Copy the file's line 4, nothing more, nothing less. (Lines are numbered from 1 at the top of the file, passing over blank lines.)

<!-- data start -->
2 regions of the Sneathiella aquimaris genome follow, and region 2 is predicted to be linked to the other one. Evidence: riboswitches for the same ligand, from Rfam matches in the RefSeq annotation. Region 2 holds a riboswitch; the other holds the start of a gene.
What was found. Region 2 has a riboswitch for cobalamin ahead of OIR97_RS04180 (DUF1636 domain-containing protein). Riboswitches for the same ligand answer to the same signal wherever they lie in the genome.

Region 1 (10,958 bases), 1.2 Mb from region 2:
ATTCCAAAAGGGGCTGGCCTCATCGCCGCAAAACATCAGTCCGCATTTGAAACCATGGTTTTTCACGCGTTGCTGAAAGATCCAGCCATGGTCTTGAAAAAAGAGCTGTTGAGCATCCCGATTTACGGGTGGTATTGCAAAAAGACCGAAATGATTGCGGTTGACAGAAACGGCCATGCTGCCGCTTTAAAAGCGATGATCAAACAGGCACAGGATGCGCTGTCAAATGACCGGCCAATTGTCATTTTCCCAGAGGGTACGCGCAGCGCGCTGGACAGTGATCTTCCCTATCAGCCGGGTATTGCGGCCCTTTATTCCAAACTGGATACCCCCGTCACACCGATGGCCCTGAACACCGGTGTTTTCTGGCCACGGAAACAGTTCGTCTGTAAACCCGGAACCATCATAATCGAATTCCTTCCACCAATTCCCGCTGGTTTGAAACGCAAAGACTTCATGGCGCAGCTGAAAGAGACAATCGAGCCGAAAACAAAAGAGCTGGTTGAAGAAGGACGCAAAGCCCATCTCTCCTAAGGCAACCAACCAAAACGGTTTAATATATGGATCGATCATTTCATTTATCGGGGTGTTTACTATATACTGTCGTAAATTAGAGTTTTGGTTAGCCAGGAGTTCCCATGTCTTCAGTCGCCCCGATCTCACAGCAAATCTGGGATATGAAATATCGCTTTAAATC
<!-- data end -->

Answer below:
ATTCCAAAAGGGGCTGGCCTCATCGCCGCAAAACATCAGTCCGCATTTGAAACCATGGTTTTTCACGCGTTGCTGAAAGATCCAGCCATGGTCTTGAAAAAAGAGCTGTTGAGCATCCCGATTTACGGGTGGTATTGCAAAAAGACCGAAATGATTGCGGTTGACAGAAACGGCCATGCTGCCGCTTTAAAAGCGATGATCAAACAGGCACAGGATGCGCTGTCAAATGACCGGCCAATTGTCATTTTCCCAGAGGGTACGCGCAGCGCGCTGGACAGTGATCTTCCCTATCAGCCGGGTATTGCGGCCCTTTATTCCAAACTGGATACCCCCGTCACACCGATGGCCCTGAACACCGGTGTTTTCTGGCCACGGAAACAGTTCGTCTGTAAACCCGGAACCATCATAATCGAATTCCTTCCACCAATTCCCGCTGGTTTGAAACGCAAAGACTTCATGGCGCAGCTGAAAGAGACAATCGAGCCGAAAACAAAAGAGCTGGTTGAAGAAGGACGCAAAGCCCATCTCTCCTAAGGCAACCAACCAAAACGGTTTAATATATGGATCGATCATTTCATTTATCGGGGTGTTTACTATATACTGTCGTAAATTAGAGTTTTGGTTAGCCAGGAGTTCCCATGTCTTCAGTCGCCCCGATCTCACAGCAAATCTGGGATATGAAATATCGCTTTAAATC